Lost Participants – What Employers Need to Know

One of the most frustrating issues plan sponsors run into is locating “lost” participants. Whether you’re terminating your plan, or simply trying to eliminate small residual balances from the plan to lower your costs, understanding how to handle lost participants is crucial to the successful administration of your retirement plan. To this end, we’ll answer some of the most common questions plan sponsors have below.

Who is Considered a Lost Participant?

A participant is considered “lost” when they terminates employment, leaves a partially or fully vested account balance in the plan, and then fails to provide either the company or the service provider their current address. 

Lost Participants can be a huge source of frustration– especially if your plan terminates, and you need to pay out benefits to all the participants. Doing this is significantly more difficult if you can’t locate the participants.

What are the Implications and Risks of a Lost Participant?

When an employee is terminated from your company but remains a participant of your retirement plan, you’re still required by law to send plan notifications to these participants. However, if you’re unable to locate them, doing this can be very difficult – which is problematic, as you can be subject to Department of Labor (DOL) penalties for failing to comply with reporting and disclosure requirements.

There is also a cost to maintaining the accounts of lost participants. If your plan allows you to cash out participants below a certain balance, doing so would be prudent to lower your costs. Of course, doing this is incredibly difficult if you can’t locate the participant.

What Steps am I Required to Take to Find a Lost Participant?

As you take each of these steps, be sure to keep any documentation showing you did it:

  1. Call all phone numbers on file related to the participant
  2. Check other plan and employer records for possible alternate addresses/phone numbers, email addresses, etc.
  3. Send a certified letter to the last known address of the participant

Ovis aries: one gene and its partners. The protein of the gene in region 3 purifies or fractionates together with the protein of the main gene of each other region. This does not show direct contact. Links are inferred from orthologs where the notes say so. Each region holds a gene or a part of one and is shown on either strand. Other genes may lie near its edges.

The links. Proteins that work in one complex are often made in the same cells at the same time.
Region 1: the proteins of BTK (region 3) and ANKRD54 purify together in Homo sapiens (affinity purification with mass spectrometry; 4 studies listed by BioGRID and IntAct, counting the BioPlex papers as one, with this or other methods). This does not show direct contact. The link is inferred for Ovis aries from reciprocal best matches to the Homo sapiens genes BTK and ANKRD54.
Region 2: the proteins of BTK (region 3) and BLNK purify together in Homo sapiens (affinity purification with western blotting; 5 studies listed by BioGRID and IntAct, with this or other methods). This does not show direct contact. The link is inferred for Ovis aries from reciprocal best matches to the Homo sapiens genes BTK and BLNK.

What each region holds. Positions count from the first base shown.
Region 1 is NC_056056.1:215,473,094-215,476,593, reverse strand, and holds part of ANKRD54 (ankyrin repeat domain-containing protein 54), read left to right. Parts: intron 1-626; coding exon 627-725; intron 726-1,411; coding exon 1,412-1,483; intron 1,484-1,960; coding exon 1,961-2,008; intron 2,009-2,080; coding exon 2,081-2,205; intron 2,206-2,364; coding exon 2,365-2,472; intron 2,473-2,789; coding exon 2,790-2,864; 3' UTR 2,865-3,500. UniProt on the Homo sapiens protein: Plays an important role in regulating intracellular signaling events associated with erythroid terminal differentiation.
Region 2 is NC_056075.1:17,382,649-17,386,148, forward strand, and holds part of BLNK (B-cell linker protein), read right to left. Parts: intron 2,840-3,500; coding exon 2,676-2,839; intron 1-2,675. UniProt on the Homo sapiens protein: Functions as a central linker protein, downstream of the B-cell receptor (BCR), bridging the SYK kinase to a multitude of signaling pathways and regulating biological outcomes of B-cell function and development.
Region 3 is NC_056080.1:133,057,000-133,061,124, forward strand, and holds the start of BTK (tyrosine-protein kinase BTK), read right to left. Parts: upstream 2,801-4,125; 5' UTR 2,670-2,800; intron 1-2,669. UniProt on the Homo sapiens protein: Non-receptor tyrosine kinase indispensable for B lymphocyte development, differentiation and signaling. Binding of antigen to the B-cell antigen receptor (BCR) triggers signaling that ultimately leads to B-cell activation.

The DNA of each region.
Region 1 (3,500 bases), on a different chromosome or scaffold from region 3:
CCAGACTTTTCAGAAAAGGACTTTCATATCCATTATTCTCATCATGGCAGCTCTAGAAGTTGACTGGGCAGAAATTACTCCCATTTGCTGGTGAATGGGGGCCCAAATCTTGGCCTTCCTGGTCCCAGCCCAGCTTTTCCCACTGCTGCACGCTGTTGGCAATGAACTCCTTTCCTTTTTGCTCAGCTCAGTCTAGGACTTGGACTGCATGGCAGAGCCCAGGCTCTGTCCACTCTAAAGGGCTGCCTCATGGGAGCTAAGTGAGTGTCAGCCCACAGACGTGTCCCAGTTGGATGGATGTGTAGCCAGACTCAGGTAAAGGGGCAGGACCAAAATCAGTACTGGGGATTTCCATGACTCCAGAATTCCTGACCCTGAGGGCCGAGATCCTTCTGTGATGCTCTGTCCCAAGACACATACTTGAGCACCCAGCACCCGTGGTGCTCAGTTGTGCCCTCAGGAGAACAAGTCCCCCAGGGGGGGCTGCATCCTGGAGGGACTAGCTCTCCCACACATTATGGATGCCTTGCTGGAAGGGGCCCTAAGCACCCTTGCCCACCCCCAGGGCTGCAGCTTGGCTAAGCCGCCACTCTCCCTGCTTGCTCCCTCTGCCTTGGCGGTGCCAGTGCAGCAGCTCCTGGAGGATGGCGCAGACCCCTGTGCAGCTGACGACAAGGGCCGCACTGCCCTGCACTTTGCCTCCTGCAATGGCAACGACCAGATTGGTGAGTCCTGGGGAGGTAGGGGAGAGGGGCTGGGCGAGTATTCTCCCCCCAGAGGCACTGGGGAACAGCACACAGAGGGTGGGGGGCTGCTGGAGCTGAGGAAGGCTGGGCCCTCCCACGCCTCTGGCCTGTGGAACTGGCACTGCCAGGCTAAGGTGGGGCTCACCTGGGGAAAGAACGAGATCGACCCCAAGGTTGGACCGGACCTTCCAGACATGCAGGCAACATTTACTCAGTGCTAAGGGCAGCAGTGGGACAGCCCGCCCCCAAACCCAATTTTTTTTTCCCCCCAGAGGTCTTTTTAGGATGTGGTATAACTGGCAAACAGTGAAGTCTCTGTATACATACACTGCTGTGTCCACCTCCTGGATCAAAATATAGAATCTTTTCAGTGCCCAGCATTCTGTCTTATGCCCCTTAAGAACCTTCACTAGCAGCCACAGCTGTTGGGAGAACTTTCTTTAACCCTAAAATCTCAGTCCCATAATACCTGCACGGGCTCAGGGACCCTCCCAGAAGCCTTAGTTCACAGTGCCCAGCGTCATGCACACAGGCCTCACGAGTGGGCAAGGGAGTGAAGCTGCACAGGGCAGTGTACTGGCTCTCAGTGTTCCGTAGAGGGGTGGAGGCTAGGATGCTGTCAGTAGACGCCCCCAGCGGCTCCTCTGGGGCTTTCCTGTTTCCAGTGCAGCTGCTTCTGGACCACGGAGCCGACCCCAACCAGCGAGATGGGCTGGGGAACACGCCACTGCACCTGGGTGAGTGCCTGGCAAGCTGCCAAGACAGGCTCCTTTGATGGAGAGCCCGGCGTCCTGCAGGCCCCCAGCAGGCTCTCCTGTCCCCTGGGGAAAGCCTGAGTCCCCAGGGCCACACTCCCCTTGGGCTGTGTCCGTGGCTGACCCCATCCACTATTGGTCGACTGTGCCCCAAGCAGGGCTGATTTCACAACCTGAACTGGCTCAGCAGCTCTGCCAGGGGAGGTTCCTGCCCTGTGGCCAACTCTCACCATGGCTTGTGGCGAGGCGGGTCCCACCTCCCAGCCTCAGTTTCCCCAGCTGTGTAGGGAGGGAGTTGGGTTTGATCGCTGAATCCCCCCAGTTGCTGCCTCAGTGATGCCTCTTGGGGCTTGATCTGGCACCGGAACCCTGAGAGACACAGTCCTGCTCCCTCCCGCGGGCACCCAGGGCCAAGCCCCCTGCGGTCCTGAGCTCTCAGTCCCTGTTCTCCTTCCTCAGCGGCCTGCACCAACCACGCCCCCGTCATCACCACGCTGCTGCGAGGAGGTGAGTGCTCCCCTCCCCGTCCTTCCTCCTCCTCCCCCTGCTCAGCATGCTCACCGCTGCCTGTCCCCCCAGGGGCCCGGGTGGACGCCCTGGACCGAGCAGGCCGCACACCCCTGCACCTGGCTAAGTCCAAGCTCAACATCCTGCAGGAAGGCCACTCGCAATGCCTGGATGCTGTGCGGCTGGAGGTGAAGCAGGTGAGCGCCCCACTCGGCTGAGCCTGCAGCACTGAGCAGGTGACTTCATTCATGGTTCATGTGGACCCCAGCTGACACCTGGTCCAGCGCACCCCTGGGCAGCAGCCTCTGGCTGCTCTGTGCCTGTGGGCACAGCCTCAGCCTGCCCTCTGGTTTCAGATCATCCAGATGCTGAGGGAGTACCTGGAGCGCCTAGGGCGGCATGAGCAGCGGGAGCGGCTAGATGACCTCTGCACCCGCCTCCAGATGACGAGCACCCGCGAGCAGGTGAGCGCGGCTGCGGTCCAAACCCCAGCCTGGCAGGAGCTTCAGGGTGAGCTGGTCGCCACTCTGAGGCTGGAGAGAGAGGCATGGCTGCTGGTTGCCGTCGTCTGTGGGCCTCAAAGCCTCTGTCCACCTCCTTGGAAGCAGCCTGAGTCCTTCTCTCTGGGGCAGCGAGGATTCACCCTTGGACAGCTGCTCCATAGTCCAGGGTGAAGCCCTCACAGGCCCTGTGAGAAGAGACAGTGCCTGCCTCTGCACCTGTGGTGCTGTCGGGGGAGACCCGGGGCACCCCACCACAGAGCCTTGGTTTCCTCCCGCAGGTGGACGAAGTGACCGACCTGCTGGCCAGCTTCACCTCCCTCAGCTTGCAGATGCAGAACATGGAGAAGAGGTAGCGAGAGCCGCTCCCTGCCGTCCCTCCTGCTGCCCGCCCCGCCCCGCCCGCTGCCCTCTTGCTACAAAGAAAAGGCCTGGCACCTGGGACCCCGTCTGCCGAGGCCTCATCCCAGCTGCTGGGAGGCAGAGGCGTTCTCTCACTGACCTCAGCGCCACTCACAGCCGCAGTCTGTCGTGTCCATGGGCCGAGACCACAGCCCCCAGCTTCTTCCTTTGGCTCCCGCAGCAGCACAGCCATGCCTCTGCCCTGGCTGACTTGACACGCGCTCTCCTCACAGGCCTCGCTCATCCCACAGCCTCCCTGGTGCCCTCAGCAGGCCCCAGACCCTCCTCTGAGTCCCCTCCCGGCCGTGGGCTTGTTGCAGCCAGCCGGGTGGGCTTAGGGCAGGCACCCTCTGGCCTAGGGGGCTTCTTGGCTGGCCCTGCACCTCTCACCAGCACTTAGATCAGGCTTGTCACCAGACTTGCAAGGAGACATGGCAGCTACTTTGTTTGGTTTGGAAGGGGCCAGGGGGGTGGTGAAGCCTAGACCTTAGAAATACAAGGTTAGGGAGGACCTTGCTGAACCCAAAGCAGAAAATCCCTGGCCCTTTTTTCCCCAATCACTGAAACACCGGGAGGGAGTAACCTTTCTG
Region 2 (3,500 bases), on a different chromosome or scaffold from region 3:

4. Contact known beneficiaries from the participant’s employee file
  5. Perform an online, free search using the known information (e.g., Google)
  6. Use a credit reporting agency
  7. For sizable accounts, use a paid search service – the cost of such service may be charged to the participant’s account

What Happens if I Can’t Find the Lost Participant?

If you have used all the methods above trying to locate the Lost Participant, you may be able to roll over his or her account into an Individual Retirement Account (IRA).  Before initiating a rollover, double-check your plan to make sure your plan terms provide for this.  

If the account has less than $1,000 and your check is undeliverable because the participant is lost, you will have to periodically (at least semi-annually) attempt to locate the Lost Participant and reissue the check.  A way to avoid this issue is to amend your plan to allow you to follow the automatic rollover provisions for accounts with $1,000 or less. 

If the account is valued at more than $5,000, you cannot force the rollover of the funds into an IRA. You will have to continue to maintain the account for the participant’s benefit and attempt to contact the participant. Be sure to keep a detailed report of these attempts.

How Can I Prevent the Plan from Having Lost Participants?

A few tips to help prevent this issue from occurring:

  1. Keep plan files up to date with addresses in the same manner as you maintain personnel files while the employees work for the company.
  2. Provide exiting employees with a distribution form during their exit interview, including clear instructions that the employees are required to notify the company of all address changes.  Follow-up two weeks after exit interviews for the distribution form.
  3. Periodically update mailing addresses for all employees and collect updated beneficiary designation forms.
  4. Check to see if your plan document has an automatic rollover provision.  If it does, check if the threshold is for $1,000 or $5,000 and if there’s a timing standard in the provision.  If your plan permits or requires automatic rollovers, make sure you are following the terms of this provision in practice.  You should conduct these compliance reviews on at least a semi-annual basis.